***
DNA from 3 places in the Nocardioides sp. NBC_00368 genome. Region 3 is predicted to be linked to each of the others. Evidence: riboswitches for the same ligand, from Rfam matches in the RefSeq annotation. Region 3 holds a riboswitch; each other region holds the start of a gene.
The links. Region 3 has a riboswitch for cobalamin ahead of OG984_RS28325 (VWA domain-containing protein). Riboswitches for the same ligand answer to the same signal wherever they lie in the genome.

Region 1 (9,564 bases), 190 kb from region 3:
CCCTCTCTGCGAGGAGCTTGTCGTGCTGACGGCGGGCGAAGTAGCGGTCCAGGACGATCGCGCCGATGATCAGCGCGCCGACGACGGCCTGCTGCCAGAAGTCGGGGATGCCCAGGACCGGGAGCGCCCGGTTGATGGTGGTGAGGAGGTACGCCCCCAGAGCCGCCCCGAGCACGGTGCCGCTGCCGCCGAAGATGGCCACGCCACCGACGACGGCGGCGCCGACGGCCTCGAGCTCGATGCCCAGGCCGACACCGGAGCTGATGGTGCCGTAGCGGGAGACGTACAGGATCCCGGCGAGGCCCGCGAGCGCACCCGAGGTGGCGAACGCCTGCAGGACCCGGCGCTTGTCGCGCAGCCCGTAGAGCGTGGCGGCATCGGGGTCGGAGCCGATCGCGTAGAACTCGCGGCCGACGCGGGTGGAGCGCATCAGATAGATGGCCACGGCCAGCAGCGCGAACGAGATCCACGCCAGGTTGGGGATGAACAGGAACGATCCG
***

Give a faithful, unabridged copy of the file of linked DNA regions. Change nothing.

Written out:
DNA from 3 places in the Nocardioides sp. NBC_00368 genome. Region 3 is predicted to be linked to each of the others. Evidence: riboswitches for the same ligand, from Rfam matches in the RefSeq annotation. Region 3 holds a riboswitch; each other region holds the start of a gene.
The links. Region 3 has a riboswitch for cobalamin ahead of OG984_RS28325 (VWA domain-containing protein). Riboswitches for the same ligand answer to the same signal wherever they lie in the genome.

Region 1 (9,564 bases), 190 kb from region 3:
CCCTCTCTGCGAGGAGCTTGTCGTGCTGACGGCGGGCGAAGTAGCGGTCCAGGACGATCGCGCCGATGATCAGCGCGCCGACGACGGCCTGCTGCCAGAAGTCGGGGATGCCCAGGACCGGGAGCGCCCGGTTGATGGTGGTGAGGAGGTACGCCCCCAGAGCCGCCCCGAGCACGGTGCCGCTGCCGCCGAAGATGGCCACGCCACCGACGACGGCGGCGCCGACGGCCTCGAGCTCGATGCCCAGGCCGACACCGGAGCTGATGGTGCCGTAGCGGGAGACGTACAGGATCCCGGCGAGGCCCGCGAGCGCACCCGAGGTGGCGAACGCCTGCAGGACCCGGCGCTTGTCGCGCAGCCCGTAGAGCGTGGCGGCATCGGGGTCGGAGCCGATCGCGTAGAACTCGCGGCCGACGCGGGTGGAGCGCATCAGATAGATGGCCACGGCCAGCAGCGCGAACGAGATCCACGCCAGGTTGGGGATGAACAGGAACGATCCG